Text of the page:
This is an interesting piece on one of the most loaded issues in ERISA litigation, namely the potential personal liability of corporate officers who run a company’s benefit plans, in particular their defined contribution plans, such as 401(k)s or ESOPs. The article drives home the fact that when CFOs or other officers are named as the fiduciaries, as is often the case with company plans, they are thereby opened up to liability for any problems in the operation of the plans that can be characterized as breaches of fiduciary duty. Importantly, however, and on a topic that the article skips over (it’s a short article, and a point likely deliberately beyond its scope), corporate officers who get intimately involved with the operations of such plans are likely to be targeted as fiduciaries in litigation, and may well be found to be fiduciaries, even if the plan at issue avoids naming them as fiduciaries; their involvement is bound to render them so-called deemed or functional fiduciaries, which opens them up to much the same liability risk.

The article focuses on the problems for those corporate officers, and in particular CFOs, that stem from holding employer stock in plans, which are acute as a result of the inherent conflict between the business needs of the company with regard to its publicly traded stock and the potentially distinct risks to plan participants of financial loss from holding that stock in a plan. When problems with a stock arise, a corporate officer’s actions in response in one direction may benefit one side of that equation at the expense of the other, at the same time that different actions by that same officer could reverse that calculus. When the resolution of that problem results in losses to the company stock held by the plan or its participants, the fiduciaries enter the cross-hairs for litigation and potential resulting liability based on the possibility they have breached their fiduciary duties to the plan participants by those actions.

The article poses as one solution the creation of a data driven system that preordains decision making with regard to company stock holdings, based on such issues as changes in stock price, etc., thereby taking the day in, day out discretion over what to do with the stock holdings out of the hands of the fiduciaries. There are many benefits to such an approach when it comes to defending possible breach of fiduciary duty claims down the road involving those stock holdings, but it is far from a get out of jail free card. At a minimum, the corporate officers who have been serving as plan fiduciaries, whether in name or by operation of law, are likely to be accused of having breached their fiduciary duties by erring in creating, selecting and putting the automatic system into place in the first place, and by failing to monitor or adjust the system along the way in response to any changing dynamics in the marketplace. As the Seventh Circuit’s decision this month in Kraft Foods reflects, there is no doubt that good class action lawyers and good financial experts can identify and target financial anomalies in any system designed to process employer stock holdings, and they will do that with this approach as well. It doesn’t mean the author’s proposal doesn’t have merit, and I can see many ways in which it would strongly aid in the defense of a breach of fiduciary duty claim against corporate officers.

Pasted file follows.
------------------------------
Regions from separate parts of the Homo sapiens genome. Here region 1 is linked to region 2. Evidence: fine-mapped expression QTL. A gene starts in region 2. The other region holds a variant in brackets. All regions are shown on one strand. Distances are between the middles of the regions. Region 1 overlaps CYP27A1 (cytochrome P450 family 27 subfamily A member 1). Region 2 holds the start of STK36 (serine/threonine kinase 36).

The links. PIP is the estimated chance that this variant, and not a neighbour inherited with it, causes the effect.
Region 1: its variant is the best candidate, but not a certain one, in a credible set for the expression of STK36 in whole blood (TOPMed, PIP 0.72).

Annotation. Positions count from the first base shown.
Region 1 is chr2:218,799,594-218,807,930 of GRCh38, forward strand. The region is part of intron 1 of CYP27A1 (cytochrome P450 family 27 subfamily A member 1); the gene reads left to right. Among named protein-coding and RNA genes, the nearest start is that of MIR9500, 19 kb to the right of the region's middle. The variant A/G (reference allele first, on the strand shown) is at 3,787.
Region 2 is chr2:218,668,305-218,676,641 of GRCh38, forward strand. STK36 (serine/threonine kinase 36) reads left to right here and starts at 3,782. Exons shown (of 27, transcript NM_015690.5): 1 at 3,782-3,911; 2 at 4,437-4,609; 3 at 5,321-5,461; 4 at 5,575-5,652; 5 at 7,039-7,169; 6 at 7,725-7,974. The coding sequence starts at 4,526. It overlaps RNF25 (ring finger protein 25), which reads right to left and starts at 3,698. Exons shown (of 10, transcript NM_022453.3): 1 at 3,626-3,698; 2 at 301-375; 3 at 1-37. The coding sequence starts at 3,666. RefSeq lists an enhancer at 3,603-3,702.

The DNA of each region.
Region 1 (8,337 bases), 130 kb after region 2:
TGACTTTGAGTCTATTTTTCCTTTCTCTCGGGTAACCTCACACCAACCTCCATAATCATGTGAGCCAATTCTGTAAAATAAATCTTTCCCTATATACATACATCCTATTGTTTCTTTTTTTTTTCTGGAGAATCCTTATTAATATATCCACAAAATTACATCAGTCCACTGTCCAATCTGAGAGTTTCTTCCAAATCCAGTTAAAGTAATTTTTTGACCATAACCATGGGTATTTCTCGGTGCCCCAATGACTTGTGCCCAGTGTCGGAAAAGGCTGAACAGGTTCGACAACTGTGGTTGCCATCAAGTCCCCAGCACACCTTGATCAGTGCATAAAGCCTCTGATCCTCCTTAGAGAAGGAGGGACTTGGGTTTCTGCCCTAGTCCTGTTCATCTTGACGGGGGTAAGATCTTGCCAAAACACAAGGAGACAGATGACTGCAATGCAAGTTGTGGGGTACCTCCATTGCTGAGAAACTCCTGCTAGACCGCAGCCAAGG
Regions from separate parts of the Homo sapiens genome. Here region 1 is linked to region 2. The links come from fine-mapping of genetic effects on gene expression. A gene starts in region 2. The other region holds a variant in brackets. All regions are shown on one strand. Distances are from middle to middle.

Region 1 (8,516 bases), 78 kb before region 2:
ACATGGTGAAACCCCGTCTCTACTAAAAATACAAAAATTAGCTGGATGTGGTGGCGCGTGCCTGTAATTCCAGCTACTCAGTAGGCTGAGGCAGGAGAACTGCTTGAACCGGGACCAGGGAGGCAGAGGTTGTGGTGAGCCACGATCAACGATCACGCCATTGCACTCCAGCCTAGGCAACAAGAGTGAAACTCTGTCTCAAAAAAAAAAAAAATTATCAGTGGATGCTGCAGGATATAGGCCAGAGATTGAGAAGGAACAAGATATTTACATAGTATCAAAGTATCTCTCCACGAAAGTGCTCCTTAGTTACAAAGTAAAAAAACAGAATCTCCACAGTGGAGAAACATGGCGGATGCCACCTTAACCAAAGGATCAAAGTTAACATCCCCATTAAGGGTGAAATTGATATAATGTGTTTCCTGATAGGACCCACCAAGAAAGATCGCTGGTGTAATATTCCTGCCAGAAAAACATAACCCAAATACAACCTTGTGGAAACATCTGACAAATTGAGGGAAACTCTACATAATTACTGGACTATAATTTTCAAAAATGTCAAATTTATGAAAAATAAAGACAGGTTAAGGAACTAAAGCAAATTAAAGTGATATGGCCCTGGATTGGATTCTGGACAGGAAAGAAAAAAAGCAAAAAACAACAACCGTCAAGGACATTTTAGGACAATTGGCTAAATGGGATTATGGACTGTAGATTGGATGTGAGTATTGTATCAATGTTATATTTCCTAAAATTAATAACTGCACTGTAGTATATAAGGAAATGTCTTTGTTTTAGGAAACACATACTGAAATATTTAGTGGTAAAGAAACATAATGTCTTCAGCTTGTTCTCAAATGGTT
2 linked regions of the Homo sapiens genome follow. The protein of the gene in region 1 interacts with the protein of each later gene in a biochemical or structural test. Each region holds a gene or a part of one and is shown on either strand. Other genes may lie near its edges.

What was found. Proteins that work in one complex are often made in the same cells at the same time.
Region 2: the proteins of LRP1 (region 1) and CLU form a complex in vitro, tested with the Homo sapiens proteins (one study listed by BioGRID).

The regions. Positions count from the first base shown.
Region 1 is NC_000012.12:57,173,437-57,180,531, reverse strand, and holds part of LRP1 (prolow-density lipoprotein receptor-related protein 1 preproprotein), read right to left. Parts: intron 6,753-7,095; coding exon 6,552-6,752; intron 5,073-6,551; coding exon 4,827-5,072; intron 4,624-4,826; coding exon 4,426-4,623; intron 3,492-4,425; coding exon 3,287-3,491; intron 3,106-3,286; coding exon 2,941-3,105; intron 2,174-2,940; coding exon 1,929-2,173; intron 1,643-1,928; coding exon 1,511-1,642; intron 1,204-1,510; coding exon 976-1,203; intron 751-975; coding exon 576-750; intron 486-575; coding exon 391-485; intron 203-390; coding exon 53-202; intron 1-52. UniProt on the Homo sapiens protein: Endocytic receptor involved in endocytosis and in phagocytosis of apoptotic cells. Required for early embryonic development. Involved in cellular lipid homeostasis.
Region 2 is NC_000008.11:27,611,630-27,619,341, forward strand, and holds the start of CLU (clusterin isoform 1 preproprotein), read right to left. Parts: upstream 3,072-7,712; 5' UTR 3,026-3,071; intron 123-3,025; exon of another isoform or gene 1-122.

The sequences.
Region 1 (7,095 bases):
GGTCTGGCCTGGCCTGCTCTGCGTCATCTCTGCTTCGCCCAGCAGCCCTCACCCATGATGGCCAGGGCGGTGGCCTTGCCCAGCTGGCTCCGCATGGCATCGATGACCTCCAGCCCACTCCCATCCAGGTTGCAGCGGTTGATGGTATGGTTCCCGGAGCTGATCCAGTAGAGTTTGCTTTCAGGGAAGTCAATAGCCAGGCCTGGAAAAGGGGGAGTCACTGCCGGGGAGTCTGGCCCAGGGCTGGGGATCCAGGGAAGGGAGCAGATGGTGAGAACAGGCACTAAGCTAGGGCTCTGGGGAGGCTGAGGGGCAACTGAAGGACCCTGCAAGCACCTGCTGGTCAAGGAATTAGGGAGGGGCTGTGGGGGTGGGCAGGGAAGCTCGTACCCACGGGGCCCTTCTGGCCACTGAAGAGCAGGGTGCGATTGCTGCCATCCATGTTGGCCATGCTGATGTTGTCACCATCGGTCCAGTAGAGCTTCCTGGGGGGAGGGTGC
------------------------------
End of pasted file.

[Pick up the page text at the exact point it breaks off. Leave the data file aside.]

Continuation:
However, it doesn’t change the fact that the best approach to the defense of such corporate officers is either to keep employer stock out of the plan itself or, in a move court tested and approved by at least one circuit, move the entire management and decision making on whether to hold company stock or not, and if so when to buy and sell it, out of the company and onto very qualified outside advisors. This will still, just like the case as noted above with regard to the author’s proposal for creating an automated system, not completely exempt the corporate officers who are fiduciaries from the risk of liability, but will make it very, very hard to recover from them; they can still be sued for alleged errors in selecting and then failing to monitor that outside advisor, but if the outside experts are well-chosen, that’s going to be a hard row to hoe to recover from them.